Effects of Artificial Light at Night on Animals and Biodiversity: Current Knowledge and Future Goals

A special issue of Biology (ISSN 2079-7737). This special issue belongs to the section "Physiology".

Deadline for manuscript submissions: closed (31 August 2023) | Viewed by 364

Special Issue Editors


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Guest Editor
Department of Natural and Life Sciences, The Open University of Israel, Ra'anana 43710, Israel
Interests: artificial light at night (ALAN); neuroethology; behavioral neurobiology; brain plasciticity; birds; urban ecology; animal welfare

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Guest Editor
Department of Animal Physiology and Ethology, Faculty of Natural Sciences, Comenius University, Bratislava, Slovakia
Interests: biological rhythms; sleep disorders; chronobiology; physiology; melatonin; testosterone; circadian rhythms; endocrinology
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Special Issue Information

Dear Colleagues,

Natural light/dark cycles control and affect different biological processes. The introduction of pervasive artificial light at night (ALAN) due to global urbanization has vast biological impacts on many organisms, from gene expression to physiology and behavior. Recent findings suggest that light pollution can have negative consequences on biodiversity and health via circadian disruption of the physiological processes and behavior of animals, including humans. Therefore, ALAN can be considered as a new environmental risk factor that animals never experienced during evolution. However, at present, little is still known about the mechanisms of how ALAN affects behavior and physiology, with potential negative consequences on performance, survival and biodiversity.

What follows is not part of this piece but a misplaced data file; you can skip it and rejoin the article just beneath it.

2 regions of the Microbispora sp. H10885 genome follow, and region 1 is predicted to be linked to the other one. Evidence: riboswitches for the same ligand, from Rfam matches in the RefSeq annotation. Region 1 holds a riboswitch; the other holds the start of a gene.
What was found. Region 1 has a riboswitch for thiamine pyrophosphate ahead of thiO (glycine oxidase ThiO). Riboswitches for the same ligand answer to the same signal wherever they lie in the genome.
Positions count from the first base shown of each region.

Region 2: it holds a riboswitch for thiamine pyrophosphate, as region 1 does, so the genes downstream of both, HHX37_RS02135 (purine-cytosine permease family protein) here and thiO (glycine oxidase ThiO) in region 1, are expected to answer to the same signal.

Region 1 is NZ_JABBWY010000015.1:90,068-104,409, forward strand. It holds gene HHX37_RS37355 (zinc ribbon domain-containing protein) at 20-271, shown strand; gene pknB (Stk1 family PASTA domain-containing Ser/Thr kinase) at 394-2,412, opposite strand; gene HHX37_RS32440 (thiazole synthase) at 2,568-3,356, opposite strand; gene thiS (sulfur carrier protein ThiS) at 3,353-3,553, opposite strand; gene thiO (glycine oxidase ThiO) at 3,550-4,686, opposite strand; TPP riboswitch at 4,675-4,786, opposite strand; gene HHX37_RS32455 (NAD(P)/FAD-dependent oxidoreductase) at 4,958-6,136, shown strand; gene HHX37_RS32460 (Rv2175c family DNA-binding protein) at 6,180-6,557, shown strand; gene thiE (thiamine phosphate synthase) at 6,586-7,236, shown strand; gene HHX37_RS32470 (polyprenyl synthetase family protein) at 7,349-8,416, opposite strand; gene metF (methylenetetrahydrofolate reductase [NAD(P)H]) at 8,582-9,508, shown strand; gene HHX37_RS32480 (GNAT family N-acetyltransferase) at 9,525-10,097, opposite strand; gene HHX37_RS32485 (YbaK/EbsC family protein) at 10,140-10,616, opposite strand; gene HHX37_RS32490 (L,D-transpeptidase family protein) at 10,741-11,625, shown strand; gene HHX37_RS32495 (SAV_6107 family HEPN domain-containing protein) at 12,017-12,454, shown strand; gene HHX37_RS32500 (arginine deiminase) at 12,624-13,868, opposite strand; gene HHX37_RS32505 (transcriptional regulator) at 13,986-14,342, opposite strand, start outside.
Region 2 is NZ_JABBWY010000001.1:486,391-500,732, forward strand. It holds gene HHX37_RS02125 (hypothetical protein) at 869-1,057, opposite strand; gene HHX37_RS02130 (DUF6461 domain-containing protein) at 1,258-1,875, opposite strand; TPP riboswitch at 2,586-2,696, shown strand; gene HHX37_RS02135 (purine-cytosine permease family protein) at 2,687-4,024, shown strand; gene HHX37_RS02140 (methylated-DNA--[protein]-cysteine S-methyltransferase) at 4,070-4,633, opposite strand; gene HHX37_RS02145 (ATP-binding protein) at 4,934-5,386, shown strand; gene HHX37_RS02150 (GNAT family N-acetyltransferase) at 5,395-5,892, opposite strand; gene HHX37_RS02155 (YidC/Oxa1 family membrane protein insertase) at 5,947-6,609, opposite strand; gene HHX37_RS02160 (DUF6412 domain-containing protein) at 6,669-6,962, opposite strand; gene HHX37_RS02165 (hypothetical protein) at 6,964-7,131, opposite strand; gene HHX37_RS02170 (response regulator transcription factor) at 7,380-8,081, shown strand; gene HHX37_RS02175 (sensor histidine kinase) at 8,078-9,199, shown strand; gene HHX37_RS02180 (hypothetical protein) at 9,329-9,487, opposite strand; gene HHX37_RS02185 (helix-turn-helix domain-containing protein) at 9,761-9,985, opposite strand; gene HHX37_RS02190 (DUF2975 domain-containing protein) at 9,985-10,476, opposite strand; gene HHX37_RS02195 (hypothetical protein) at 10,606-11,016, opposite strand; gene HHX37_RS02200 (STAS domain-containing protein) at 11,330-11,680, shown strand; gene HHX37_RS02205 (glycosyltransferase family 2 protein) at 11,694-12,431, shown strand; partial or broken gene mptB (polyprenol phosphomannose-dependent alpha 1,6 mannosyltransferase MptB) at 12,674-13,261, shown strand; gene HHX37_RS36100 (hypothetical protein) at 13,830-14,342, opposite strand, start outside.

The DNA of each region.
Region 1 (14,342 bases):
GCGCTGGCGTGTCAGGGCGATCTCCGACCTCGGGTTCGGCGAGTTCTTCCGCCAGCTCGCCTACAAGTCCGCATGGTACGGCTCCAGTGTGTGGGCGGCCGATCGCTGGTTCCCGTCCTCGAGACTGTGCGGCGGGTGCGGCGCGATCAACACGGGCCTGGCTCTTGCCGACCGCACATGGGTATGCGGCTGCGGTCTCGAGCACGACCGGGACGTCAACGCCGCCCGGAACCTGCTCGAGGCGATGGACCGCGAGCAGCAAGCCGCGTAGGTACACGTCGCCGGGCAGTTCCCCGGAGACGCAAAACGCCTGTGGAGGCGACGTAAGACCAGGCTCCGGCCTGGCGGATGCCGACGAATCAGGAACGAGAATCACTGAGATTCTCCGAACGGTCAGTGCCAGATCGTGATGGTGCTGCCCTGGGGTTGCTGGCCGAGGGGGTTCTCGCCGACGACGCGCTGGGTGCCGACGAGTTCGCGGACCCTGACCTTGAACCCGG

In this Special Issue, "Effects of Artificial Light at Night on Animals and Biodiversity: Current Knowledge and Future Goals", we aim to include a selection of reviews, combined with research articles, in order to provide a broad overview of the current knowledge of this dynamically evolving research field. We hope that this Special Issue will put together knowledge based on a variety of biological taxa (such as insects, fish, reptiles, birds and mammals). Our aim is to evaluate the effects of ALAN from various points of view: laboratory models and wild species; nocturnal and diurnal species; individual differences and group analysis. Finally, we hope that this Special Issue will define future goals for the study of the effects of ALAN on animals and biodiversity and provide insights relevant to nature conservation, with implications for well-being, performance and health.

Prof. Dr. Anat Barnea
Prof. Dr. Michal Zeman
Guest Editors

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Keywords

  • artificial light at night
  • ALAN
  • light pollution
  • animals
  • physiology
  • behavior
  • nature conservation
  • biodiversity
  • nocturnal
  • diurnal
  • laboratory models
  • wild species

Published Papers

There is no accepted submissions to this special issue at this moment.
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